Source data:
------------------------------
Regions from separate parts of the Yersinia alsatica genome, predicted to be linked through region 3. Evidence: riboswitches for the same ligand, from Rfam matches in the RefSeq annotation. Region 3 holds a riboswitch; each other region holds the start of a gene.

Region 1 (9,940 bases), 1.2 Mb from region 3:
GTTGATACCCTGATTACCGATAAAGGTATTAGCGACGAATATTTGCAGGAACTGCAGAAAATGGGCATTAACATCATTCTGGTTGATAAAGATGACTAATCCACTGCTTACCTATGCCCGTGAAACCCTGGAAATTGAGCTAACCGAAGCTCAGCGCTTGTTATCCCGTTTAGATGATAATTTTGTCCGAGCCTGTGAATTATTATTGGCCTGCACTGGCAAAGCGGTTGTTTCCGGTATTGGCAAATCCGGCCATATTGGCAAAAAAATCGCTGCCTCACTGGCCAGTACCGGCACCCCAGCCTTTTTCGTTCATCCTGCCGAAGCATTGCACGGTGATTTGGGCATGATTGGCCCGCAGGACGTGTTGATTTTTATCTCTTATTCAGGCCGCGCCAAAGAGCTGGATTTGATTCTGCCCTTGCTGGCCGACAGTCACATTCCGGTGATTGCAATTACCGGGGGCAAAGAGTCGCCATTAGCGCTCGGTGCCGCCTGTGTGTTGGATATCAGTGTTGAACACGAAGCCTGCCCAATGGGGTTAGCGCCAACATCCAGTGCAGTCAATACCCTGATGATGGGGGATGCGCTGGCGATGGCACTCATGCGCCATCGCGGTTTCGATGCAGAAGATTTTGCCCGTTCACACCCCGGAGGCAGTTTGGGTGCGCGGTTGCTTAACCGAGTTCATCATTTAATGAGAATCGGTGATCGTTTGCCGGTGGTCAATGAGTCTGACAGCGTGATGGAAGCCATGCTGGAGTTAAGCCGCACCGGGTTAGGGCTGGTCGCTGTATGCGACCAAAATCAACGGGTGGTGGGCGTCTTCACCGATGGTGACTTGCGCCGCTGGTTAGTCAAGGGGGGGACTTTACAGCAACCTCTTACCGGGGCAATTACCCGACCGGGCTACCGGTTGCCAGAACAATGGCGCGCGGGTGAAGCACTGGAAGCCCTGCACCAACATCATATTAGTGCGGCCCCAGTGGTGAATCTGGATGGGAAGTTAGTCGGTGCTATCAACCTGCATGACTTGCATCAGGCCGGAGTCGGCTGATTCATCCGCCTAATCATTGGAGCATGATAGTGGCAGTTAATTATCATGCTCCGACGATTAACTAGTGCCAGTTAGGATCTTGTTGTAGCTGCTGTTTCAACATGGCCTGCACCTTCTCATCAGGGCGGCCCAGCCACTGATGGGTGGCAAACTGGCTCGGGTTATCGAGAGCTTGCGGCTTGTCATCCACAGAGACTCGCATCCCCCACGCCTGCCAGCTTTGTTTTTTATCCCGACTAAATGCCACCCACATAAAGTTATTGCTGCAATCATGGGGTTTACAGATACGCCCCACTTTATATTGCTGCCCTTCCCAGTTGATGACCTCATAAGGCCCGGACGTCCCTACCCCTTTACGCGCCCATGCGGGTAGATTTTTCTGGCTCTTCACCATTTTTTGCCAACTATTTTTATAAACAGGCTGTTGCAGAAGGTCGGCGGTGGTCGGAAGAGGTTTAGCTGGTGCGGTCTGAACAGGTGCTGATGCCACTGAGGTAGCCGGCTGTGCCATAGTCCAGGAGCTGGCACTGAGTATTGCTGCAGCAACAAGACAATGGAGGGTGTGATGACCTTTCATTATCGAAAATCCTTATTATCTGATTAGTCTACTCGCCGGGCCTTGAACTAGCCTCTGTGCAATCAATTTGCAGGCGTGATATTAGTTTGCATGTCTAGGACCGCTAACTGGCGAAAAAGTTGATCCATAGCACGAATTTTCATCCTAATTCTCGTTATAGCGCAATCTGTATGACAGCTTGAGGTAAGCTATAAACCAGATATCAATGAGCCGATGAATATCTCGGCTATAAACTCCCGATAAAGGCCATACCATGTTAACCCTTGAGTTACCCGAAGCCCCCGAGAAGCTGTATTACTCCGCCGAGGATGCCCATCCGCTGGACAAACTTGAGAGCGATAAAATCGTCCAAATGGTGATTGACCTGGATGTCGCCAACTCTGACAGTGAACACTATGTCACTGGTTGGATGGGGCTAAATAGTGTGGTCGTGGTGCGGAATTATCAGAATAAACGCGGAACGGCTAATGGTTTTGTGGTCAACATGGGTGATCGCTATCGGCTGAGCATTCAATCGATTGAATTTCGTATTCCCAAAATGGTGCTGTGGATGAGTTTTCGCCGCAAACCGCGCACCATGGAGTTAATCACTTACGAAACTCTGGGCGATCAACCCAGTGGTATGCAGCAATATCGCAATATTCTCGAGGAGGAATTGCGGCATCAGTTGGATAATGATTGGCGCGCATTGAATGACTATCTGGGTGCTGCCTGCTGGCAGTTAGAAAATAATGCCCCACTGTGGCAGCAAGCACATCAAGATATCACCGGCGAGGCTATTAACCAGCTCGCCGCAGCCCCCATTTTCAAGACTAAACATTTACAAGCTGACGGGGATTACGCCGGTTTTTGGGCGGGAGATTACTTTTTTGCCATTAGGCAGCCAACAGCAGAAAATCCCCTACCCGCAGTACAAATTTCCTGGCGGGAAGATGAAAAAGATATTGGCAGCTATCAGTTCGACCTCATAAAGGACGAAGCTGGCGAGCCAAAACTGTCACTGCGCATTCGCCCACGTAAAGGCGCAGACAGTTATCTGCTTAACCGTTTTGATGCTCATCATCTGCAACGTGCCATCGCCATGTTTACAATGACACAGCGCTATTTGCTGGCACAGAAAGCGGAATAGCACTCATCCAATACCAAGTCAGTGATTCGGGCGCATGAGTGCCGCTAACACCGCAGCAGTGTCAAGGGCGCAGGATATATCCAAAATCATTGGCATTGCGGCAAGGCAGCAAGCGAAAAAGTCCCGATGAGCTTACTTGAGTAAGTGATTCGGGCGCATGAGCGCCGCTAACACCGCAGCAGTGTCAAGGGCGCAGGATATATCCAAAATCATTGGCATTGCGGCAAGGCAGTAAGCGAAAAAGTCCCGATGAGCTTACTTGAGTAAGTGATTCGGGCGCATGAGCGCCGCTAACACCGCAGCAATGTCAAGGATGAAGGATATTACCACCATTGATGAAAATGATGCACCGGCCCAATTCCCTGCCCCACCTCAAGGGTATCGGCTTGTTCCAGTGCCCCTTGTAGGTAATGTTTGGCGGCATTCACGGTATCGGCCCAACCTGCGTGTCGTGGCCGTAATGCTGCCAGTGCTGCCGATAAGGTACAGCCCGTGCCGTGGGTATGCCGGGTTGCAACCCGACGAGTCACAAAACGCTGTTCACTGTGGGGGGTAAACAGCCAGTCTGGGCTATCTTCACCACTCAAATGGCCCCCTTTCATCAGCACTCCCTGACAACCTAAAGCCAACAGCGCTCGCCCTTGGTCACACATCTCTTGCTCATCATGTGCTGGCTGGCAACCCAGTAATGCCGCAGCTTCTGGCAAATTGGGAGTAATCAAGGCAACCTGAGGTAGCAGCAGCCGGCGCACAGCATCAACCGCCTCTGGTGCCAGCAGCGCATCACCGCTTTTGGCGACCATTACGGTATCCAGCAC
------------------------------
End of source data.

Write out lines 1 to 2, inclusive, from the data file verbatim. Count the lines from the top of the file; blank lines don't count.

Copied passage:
Regions from separate parts of the Yersinia alsatica genome, predicted to be linked through region 3. Evidence: riboswitches for the same ligand, from Rfam matches in the RefSeq annotation. Region 3 holds a riboswitch; each other region holds the start of a gene.

Region 1 (9,940 bases), 1.2 Mb from region 3: